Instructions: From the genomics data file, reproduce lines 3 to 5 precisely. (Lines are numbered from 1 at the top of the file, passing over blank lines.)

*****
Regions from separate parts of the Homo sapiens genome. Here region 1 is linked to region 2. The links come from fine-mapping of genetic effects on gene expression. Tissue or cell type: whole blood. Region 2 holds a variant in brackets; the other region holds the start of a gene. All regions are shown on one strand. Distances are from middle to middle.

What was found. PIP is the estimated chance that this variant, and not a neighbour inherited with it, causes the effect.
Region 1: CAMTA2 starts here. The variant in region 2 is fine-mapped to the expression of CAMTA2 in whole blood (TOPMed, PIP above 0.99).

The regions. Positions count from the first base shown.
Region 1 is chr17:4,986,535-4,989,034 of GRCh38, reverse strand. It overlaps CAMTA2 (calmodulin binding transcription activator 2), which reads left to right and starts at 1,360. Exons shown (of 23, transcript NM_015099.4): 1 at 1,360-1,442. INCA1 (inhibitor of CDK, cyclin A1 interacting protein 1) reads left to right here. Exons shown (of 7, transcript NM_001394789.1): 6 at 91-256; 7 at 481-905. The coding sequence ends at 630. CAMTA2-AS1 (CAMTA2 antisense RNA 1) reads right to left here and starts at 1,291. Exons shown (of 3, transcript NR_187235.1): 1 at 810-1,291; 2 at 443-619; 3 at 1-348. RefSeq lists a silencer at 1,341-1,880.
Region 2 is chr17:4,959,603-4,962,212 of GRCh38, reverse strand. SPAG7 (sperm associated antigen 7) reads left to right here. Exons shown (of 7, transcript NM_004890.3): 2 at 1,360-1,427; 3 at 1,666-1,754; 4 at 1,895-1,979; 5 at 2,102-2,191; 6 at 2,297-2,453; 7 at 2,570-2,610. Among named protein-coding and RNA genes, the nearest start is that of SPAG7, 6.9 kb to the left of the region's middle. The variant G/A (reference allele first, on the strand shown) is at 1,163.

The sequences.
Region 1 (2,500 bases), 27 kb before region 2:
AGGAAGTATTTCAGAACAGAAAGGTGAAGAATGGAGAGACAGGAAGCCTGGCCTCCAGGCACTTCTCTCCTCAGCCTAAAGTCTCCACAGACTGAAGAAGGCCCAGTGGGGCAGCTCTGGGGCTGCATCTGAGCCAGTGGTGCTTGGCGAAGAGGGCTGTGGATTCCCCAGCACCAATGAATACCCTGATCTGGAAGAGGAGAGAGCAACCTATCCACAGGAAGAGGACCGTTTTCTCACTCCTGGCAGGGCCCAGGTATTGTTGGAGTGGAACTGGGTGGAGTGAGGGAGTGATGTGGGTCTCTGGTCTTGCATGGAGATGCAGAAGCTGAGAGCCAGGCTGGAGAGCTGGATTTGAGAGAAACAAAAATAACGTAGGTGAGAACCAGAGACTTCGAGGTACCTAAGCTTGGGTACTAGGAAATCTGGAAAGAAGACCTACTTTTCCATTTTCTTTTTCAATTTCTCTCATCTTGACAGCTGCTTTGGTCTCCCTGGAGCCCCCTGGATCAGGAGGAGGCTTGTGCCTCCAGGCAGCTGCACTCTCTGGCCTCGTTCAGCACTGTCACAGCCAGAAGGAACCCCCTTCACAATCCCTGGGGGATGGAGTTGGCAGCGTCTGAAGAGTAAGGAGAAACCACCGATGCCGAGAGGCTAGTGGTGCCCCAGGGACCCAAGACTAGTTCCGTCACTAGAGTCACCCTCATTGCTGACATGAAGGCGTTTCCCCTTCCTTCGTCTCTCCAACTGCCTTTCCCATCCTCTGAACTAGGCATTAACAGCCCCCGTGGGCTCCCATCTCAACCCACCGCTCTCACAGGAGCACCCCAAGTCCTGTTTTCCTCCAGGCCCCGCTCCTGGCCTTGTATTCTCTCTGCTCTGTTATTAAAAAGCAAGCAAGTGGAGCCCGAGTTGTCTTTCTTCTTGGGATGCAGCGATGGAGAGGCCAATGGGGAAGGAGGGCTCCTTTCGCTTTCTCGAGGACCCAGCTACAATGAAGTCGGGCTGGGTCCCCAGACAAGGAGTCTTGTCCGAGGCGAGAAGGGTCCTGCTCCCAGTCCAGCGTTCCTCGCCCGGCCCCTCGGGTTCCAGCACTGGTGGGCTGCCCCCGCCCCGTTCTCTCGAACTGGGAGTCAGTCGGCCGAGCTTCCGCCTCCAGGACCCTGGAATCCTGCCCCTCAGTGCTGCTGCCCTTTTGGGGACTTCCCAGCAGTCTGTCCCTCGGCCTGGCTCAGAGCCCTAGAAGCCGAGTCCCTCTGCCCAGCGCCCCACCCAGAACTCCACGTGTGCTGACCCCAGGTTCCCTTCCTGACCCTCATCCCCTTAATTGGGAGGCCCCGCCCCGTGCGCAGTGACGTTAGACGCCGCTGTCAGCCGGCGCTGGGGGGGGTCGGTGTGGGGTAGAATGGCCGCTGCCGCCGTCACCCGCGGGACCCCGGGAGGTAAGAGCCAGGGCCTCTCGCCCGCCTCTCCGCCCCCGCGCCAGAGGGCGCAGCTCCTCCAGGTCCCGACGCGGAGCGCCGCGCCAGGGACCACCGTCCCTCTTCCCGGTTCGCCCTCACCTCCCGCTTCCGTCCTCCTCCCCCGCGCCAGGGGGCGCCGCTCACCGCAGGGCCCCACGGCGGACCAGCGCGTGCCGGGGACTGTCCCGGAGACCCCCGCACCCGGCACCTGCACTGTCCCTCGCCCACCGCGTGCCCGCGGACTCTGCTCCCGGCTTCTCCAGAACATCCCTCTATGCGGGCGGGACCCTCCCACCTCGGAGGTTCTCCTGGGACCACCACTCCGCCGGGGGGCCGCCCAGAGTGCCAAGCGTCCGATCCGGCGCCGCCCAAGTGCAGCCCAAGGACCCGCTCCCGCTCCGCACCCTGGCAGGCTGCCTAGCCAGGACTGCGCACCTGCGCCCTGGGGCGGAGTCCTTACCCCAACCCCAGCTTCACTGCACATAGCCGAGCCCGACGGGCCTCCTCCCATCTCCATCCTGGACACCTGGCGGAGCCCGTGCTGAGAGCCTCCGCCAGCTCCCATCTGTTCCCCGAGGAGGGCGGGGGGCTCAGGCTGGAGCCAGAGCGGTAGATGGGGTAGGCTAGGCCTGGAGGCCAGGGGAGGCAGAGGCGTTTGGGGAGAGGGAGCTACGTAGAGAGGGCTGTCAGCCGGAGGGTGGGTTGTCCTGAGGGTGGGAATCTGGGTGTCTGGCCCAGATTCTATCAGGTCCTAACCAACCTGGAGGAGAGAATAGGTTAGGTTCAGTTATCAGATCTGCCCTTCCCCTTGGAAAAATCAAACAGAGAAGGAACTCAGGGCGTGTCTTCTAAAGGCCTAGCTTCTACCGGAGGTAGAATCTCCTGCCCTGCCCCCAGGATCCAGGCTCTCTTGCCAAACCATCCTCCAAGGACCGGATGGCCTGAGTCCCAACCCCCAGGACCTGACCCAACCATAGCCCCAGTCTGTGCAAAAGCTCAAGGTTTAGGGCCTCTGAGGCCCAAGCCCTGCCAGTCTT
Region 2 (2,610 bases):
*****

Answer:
Region 1: CAMTA2 starts here. The variant in region 2 is fine-mapped to the expression of CAMTA2 in whole blood (TOPMed, PIP above 0.99).

The regions. Positions count from the first base shown.
Region 1 is chr17:4,986,535-4,989,034 of GRCh38, reverse strand. It overlaps CAMTA2 (calmodulin binding transcription activator 2), which reads left to right and starts at 1,360. Exons shown (of 23, transcript NM_015099.4): 1 at 1,360-1,442. INCA1 (inhibitor of CDK, cyclin A1 interacting protein 1) reads left to right here. Exons shown (of 7, transcript NM_001394789.1): 6 at 91-256; 7 at 481-905. The coding sequence ends at 630. CAMTA2-AS1 (CAMTA2 antisense RNA 1) reads right to left here and starts at 1,291. Exons shown (of 3, transcript NR_187235.1): 1 at 810-1,291; 2 at 443-619; 3 at 1-348. RefSeq lists a silencer at 1,341-1,880.